Sri Lanka no longer just a transit route for drug trafficking

Sri Lanka is no longer just a transit route or hub but a is also becoming a final destination for drug trafficking, official said.

The Institute of National Security Studies, the premier think tank on National Security established under the Ministry of Defence organized a discussion titled “Combating the national security issues emanating from illegal narcotics trade in Sri Lanka” via zoom.

The guest speaker for the event was Dr. Priyangi Amarabandu, Chairperson of the National Dangerous Drugs Control Board. Professor Rohan Gunaratna, Director General of INSS, moderated the event.

Dr. Priyangi Amarabandu spoke on narcotics and illicit drugs, the extent of narco-terrorism in Sri Lanka, the impact of the illegal narcotics trade, trafficking and abuse, and threat to security from drug trafficking.

She pointed out that drug-related money laundering has an impact on income distribution, inflation, and domestic savings and investments, which then have an impact on the country’s savings and investments.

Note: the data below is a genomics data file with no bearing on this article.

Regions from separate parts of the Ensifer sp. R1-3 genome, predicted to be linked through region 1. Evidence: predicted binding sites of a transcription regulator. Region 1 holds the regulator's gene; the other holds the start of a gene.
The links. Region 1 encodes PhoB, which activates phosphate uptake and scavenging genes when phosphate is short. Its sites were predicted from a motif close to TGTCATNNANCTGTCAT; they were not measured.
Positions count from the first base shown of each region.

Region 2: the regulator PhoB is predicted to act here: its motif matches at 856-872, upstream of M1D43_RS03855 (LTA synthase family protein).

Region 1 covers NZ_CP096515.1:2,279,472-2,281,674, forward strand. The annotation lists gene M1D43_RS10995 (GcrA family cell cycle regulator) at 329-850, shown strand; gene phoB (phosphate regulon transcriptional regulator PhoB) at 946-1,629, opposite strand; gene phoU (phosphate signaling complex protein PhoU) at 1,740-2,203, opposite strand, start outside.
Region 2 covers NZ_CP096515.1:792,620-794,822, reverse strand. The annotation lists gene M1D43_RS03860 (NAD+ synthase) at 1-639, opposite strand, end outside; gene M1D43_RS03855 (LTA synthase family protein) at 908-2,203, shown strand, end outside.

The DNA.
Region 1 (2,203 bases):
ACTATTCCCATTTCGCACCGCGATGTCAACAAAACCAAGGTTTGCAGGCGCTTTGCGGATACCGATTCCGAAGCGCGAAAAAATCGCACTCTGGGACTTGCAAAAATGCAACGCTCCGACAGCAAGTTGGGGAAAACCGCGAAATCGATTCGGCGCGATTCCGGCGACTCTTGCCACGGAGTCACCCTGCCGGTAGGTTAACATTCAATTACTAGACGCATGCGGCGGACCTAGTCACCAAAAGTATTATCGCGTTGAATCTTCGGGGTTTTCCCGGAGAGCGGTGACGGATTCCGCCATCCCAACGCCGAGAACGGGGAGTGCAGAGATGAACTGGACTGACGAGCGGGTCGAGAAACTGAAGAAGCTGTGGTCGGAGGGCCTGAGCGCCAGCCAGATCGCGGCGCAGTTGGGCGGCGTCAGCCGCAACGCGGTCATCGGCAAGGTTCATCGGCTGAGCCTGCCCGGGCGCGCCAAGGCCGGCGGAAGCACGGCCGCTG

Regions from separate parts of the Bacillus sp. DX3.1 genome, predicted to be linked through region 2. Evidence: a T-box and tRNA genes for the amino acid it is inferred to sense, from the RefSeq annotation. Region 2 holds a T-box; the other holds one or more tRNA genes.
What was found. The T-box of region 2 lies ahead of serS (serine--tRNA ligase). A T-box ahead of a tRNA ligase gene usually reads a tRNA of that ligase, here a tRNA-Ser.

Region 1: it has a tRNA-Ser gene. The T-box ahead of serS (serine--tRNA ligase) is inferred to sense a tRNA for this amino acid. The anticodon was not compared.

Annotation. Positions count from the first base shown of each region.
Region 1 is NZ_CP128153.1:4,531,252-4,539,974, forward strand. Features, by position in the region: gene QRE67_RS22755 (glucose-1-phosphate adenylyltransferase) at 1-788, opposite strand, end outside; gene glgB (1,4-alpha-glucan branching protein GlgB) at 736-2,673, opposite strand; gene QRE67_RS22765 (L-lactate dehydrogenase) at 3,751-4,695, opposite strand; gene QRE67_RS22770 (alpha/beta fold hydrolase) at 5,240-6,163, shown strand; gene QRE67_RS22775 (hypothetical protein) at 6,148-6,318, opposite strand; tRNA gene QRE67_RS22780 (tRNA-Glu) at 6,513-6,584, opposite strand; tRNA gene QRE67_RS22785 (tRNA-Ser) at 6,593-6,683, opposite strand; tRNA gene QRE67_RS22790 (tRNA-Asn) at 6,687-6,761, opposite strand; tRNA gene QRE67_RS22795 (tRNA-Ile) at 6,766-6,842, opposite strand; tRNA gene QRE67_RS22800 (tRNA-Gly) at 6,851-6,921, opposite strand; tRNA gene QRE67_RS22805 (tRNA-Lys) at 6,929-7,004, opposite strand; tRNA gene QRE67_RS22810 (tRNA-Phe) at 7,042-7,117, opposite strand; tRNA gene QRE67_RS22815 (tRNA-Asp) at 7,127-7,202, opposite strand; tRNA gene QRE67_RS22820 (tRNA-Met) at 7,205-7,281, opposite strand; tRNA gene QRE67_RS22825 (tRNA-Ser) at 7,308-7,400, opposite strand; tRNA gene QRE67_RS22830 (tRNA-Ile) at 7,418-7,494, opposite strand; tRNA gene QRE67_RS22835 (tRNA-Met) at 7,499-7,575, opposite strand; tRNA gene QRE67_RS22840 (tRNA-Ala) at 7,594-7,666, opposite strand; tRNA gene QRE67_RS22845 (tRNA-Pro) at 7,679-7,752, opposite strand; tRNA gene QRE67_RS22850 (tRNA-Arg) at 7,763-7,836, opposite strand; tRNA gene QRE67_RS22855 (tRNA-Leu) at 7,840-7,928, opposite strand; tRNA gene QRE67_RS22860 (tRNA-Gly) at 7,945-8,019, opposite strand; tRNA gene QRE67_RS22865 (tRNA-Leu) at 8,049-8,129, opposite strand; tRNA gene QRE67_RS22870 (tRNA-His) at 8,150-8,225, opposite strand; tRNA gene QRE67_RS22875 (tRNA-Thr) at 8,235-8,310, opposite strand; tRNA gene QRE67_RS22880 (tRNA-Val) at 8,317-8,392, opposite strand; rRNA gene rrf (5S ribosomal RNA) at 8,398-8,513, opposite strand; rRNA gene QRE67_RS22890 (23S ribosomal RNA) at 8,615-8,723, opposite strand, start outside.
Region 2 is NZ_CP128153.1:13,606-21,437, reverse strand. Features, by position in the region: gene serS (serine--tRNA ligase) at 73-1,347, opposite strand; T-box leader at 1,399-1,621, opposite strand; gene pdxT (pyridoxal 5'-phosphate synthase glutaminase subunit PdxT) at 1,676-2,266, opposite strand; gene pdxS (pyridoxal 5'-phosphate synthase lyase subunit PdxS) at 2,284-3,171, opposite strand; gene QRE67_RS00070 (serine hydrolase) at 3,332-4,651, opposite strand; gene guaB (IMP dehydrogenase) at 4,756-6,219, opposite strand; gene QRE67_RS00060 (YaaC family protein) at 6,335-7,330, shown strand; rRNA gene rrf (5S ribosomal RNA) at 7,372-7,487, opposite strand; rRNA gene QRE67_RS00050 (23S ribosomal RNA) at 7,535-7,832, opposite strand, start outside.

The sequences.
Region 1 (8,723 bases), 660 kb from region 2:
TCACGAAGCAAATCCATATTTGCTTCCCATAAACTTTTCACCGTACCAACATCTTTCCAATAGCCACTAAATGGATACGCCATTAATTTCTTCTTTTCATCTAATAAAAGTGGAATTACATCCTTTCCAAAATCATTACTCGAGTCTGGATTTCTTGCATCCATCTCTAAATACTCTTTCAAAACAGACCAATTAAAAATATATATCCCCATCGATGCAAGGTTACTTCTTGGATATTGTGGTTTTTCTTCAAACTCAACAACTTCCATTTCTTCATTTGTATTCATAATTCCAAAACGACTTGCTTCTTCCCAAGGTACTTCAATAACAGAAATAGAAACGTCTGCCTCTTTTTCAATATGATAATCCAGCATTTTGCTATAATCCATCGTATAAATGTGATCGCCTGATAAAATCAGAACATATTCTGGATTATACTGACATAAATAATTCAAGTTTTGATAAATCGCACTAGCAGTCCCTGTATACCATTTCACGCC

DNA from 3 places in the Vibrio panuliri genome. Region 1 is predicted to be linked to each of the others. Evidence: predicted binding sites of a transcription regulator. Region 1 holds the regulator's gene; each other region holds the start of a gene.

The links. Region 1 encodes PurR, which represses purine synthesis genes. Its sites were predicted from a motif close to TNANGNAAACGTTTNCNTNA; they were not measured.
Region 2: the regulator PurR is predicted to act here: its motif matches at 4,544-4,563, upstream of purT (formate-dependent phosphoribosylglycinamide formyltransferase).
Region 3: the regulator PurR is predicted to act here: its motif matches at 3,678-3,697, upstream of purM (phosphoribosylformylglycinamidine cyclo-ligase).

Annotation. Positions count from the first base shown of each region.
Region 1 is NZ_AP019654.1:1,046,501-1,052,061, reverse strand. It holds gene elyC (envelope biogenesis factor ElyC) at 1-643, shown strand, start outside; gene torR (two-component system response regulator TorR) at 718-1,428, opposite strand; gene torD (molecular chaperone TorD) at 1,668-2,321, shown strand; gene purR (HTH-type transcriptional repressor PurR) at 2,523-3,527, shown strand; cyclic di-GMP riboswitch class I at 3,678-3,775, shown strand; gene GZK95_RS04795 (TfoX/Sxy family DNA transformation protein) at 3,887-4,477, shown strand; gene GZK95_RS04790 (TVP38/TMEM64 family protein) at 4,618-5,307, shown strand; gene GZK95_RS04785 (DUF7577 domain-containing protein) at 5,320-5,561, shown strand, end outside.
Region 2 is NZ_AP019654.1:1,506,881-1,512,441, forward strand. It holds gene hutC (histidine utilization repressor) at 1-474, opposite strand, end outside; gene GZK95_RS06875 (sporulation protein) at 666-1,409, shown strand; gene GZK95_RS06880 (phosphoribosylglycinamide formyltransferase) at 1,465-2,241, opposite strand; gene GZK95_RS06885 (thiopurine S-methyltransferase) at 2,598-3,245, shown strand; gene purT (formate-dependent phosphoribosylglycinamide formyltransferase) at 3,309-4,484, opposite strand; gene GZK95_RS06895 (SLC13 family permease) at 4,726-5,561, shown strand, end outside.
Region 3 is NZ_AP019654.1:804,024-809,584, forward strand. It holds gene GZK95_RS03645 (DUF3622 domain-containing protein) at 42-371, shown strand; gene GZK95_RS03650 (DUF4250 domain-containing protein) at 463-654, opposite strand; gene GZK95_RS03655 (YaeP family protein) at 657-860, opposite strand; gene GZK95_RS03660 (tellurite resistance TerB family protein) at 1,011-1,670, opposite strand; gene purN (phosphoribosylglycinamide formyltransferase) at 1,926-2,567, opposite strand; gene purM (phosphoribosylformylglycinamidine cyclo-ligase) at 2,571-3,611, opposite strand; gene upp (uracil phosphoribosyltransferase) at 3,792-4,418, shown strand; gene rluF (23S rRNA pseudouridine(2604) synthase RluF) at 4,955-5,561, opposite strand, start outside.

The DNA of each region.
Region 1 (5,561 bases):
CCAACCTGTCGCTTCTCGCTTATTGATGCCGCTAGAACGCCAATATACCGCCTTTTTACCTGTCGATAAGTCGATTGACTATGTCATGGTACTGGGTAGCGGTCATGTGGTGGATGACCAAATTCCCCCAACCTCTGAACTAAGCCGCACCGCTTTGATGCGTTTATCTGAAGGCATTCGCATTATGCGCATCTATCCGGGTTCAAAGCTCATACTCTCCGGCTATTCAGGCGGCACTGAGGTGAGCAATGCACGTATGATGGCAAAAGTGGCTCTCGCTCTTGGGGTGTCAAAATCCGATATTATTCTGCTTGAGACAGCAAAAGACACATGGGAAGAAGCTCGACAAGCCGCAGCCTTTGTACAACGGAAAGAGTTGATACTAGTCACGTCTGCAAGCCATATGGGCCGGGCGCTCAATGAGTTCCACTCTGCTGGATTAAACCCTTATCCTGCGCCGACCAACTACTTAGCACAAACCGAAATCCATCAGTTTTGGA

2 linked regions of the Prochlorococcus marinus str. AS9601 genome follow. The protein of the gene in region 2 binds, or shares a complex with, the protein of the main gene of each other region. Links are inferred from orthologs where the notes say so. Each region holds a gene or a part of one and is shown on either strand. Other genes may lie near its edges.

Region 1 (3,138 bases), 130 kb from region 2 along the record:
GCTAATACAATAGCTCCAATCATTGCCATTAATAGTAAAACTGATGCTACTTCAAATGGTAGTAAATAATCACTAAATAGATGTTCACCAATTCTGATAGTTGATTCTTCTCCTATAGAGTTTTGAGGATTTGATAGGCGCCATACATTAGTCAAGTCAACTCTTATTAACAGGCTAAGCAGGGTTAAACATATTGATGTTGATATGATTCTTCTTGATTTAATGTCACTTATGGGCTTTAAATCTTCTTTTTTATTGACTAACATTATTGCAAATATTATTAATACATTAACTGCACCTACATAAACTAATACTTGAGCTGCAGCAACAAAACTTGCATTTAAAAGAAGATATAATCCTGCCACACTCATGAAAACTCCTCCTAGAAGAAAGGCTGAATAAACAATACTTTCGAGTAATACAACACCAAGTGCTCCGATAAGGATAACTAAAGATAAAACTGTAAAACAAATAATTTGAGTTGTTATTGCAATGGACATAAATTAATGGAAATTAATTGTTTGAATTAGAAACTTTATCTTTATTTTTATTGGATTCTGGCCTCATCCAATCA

Amarabandu said that the issue is directly related to corruption social consequences related to family and community prison and the criminal justice system.

Since the 1980s, Sri Lanka has become a major transit hub for drug trafficking originating from the Golden Crescent which comprises Afghanistan, Iran, and Pakistan. Sri Lanka

Dr. Amarabandu said that trends reveal that Sri Lanka is no longer just a transit route or hub but is also becoming a final destination.

Meanwhile, Troels Vester, Head of the United Nations Office of Drugs and Crime stated that a transnational organized crimes study is required for Sri Lanka.

Speaking during the session, Troels Vester noted that chemical production in the country leads to illicit drug production. (Colombo Gazette)